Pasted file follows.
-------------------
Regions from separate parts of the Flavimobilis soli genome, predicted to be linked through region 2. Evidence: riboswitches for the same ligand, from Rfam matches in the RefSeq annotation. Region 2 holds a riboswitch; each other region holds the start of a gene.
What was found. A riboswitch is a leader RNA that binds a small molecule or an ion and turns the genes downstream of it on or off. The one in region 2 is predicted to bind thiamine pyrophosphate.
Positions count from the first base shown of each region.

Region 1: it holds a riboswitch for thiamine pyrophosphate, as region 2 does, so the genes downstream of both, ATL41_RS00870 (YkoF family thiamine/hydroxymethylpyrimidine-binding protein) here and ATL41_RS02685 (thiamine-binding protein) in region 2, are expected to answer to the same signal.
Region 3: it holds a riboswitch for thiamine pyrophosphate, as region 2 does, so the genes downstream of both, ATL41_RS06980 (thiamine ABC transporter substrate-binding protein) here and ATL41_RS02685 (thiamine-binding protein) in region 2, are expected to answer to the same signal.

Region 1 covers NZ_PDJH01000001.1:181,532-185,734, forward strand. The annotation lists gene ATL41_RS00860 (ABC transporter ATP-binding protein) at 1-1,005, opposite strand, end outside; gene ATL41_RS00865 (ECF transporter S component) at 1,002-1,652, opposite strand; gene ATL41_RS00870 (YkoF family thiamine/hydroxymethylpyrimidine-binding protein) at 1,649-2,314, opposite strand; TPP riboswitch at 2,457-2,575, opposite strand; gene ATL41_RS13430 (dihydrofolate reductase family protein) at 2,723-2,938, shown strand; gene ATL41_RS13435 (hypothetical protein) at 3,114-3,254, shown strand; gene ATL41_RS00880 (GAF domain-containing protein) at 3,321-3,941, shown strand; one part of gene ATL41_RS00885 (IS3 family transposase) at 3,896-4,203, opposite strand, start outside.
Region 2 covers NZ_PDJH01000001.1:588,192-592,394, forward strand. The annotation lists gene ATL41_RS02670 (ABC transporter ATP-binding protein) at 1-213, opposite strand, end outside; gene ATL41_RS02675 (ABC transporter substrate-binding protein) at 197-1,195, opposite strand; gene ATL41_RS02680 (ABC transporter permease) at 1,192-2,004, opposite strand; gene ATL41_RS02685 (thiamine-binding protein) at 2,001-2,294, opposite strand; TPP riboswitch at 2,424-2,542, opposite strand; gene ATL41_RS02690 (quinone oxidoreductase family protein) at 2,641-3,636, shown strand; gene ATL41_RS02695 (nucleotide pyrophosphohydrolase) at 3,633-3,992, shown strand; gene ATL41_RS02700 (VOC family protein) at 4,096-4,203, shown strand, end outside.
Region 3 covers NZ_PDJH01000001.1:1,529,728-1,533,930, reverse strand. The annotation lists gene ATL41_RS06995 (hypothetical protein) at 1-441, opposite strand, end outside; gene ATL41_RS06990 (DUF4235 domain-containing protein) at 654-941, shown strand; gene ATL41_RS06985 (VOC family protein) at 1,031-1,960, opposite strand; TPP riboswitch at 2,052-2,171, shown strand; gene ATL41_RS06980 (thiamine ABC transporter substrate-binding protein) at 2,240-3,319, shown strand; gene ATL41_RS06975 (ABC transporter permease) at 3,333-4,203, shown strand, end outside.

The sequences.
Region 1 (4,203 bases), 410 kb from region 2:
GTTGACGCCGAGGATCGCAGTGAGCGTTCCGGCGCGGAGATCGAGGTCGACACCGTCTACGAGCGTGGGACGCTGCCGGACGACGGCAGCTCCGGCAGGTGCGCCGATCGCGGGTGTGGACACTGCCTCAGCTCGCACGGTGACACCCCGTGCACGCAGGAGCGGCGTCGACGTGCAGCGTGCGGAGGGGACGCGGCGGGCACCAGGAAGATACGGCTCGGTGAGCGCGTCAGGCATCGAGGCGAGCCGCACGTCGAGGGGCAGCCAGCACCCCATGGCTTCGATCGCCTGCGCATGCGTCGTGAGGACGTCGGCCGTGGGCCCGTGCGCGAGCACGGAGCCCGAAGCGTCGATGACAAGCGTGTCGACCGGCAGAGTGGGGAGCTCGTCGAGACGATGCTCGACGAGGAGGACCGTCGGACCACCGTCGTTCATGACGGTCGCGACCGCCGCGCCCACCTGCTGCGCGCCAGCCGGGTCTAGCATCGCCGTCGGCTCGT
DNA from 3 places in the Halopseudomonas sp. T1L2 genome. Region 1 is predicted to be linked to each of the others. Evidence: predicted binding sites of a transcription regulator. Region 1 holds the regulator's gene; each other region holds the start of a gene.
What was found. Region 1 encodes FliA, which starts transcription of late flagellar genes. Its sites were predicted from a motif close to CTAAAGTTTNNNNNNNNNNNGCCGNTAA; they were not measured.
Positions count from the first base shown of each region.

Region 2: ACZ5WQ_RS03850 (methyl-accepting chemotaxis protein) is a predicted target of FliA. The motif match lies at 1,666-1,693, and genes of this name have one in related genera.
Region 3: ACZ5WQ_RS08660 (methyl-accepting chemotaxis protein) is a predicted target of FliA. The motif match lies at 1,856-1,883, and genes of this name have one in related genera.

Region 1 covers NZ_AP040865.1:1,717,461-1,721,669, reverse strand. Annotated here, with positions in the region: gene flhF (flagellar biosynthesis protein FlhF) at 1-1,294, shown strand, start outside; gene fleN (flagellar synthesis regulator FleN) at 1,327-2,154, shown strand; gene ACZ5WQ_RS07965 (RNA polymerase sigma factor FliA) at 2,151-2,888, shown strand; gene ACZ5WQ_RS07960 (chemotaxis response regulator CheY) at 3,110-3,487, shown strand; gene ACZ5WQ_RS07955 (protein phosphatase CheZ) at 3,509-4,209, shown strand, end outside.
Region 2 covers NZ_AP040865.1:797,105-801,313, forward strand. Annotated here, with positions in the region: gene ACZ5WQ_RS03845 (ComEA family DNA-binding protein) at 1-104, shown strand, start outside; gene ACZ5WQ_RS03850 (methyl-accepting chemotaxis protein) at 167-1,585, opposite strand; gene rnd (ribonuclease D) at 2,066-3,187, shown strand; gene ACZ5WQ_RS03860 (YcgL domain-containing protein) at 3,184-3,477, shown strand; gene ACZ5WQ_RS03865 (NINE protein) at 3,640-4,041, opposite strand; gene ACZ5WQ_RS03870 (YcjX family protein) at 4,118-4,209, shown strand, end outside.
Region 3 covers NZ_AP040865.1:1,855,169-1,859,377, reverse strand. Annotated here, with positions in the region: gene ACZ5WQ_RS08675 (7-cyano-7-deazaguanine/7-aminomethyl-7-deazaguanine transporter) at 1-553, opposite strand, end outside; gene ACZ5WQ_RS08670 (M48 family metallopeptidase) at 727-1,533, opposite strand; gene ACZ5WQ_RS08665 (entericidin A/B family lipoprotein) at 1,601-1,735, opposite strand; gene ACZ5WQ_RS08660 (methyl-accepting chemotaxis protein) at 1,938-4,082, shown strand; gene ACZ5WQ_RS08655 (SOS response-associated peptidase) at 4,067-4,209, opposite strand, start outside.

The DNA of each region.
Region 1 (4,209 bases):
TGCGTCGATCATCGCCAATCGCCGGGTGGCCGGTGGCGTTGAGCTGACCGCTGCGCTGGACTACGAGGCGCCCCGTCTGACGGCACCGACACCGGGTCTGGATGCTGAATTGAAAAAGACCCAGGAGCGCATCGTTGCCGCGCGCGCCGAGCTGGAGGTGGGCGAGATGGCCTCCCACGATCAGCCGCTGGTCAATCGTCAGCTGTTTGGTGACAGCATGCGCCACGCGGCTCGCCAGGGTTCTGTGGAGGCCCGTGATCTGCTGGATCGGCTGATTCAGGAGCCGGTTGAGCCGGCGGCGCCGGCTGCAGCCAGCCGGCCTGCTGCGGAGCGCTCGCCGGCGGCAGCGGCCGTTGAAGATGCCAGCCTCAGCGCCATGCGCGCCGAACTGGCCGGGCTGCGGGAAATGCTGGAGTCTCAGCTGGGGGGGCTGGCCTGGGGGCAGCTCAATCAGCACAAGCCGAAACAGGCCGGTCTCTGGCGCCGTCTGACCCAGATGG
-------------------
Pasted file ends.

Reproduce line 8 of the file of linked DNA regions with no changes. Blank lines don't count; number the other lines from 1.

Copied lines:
Region 3 covers NZ_PDJH01000001.1:1,529,728-1,533,930, reverse strand. The annotation lists gene ATL41_RS06995 (hypothetical protein) at 1-441, opposite strand, end outside; gene ATL41_RS06990 (DUF4235 domain-containing protein) at 654-941, shown strand; gene ATL41_RS06985 (VOC family protein) at 1,031-1,960, opposite strand; TPP riboswitch at 2,052-2,171, shown strand; gene ATL41_RS06980 (thiamine ABC transporter substrate-binding protein) at 2,240-3,319, shown strand; gene ATL41_RS06975 (ABC transporter permease) at 3,333-4,203, shown strand, end outside.